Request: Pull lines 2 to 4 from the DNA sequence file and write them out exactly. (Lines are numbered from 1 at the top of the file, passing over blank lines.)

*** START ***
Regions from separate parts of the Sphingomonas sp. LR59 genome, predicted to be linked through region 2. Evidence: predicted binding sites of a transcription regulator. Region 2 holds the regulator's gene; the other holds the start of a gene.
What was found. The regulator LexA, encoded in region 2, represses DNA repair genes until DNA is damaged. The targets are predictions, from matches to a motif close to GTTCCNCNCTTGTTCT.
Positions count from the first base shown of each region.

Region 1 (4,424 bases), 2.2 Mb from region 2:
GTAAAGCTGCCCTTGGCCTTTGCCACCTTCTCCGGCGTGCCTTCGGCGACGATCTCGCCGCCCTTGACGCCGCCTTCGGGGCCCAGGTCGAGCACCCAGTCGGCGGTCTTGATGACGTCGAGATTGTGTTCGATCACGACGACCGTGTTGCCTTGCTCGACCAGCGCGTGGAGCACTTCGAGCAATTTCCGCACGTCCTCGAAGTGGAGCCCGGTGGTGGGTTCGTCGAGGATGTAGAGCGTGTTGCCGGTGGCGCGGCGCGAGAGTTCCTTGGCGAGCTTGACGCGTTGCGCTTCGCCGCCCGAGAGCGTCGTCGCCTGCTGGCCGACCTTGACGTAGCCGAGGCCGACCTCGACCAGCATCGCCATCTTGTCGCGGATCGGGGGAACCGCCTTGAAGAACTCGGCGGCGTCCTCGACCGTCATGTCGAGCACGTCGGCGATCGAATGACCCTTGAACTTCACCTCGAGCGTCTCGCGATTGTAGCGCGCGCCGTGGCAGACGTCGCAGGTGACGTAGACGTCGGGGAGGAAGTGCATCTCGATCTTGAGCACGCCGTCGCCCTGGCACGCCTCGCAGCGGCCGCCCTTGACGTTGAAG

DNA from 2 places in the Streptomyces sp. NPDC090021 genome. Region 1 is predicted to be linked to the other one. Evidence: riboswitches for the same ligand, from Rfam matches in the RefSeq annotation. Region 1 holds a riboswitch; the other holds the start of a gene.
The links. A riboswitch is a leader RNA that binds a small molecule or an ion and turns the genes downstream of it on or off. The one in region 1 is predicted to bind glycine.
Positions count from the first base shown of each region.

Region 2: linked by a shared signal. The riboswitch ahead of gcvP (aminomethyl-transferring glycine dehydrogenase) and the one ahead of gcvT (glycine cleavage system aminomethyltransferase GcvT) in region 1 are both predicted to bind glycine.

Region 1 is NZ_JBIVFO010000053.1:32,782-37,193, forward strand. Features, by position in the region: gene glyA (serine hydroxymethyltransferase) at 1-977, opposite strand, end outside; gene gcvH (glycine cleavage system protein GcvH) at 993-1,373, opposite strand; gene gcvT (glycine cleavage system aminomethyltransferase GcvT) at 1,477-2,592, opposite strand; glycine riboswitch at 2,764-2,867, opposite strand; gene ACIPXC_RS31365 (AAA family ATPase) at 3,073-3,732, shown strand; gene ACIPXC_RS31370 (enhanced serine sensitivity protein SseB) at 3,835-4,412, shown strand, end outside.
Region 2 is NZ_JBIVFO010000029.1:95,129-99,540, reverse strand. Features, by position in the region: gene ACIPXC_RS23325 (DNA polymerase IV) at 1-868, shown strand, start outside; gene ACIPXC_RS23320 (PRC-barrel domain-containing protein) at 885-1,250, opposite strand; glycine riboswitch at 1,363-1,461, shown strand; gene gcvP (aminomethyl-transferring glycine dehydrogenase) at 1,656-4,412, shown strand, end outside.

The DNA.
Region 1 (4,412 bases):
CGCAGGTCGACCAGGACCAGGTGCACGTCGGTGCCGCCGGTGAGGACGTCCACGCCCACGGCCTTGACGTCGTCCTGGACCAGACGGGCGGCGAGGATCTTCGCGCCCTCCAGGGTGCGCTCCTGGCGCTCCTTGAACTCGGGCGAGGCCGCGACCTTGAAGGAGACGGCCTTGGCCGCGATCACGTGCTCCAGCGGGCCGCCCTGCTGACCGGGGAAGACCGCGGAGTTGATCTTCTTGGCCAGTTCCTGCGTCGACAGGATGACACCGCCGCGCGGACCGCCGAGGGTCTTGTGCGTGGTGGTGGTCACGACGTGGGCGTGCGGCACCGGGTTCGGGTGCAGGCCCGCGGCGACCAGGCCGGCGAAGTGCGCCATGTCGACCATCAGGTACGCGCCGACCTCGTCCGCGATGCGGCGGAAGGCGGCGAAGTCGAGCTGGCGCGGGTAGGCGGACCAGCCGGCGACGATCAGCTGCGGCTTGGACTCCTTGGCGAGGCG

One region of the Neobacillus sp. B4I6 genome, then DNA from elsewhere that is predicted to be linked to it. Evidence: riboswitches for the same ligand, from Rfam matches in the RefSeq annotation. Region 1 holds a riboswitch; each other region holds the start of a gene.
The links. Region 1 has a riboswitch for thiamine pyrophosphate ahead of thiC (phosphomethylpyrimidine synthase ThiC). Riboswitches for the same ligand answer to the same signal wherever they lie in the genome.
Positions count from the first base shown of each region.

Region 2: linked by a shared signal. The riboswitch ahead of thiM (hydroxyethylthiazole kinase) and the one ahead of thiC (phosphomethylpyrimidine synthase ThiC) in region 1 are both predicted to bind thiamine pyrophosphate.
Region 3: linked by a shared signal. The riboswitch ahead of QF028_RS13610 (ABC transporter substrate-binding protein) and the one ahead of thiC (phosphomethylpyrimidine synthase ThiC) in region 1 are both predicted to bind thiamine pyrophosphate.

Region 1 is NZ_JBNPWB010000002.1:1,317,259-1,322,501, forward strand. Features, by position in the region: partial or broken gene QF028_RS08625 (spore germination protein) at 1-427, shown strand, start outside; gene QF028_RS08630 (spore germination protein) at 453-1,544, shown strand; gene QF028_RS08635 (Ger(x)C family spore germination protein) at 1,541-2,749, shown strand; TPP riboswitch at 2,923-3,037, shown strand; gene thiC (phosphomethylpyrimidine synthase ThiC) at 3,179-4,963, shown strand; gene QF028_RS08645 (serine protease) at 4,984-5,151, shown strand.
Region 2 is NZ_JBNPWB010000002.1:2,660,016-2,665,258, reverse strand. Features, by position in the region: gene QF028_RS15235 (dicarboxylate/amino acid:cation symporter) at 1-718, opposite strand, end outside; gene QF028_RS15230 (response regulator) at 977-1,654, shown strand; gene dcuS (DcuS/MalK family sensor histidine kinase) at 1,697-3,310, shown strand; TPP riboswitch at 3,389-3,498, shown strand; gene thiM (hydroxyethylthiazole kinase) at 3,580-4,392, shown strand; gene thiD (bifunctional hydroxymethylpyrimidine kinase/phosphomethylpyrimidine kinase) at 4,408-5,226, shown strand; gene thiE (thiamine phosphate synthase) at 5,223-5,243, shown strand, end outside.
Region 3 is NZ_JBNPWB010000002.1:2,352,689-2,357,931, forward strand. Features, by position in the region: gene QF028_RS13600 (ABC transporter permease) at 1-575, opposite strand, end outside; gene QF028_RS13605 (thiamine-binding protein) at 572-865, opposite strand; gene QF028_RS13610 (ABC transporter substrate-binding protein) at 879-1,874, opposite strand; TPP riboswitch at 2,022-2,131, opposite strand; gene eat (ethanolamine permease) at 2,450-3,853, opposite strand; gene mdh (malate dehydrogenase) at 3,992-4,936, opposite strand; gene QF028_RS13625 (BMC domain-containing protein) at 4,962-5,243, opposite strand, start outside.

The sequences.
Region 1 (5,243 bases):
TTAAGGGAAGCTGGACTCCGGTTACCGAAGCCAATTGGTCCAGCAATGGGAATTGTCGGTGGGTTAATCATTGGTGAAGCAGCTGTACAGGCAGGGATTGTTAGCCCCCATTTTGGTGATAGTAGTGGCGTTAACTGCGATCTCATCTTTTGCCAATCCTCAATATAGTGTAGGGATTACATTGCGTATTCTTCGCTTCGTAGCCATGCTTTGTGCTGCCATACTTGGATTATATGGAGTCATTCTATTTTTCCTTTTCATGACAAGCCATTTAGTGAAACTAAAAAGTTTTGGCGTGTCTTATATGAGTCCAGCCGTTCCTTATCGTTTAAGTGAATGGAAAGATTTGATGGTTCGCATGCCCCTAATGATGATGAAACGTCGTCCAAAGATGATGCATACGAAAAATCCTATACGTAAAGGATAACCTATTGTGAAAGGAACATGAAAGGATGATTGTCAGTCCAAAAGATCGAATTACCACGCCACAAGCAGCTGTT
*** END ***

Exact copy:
What was found. The regulator LexA, encoded in region 2, represses DNA repair genes until DNA is damaged. The targets are predictions, from matches to a motif close to GTTCCNCNCTTGTTCT.
Positions count from the first base shown of each region.

Region 1 (4,424 bases), 2.2 Mb from region 2: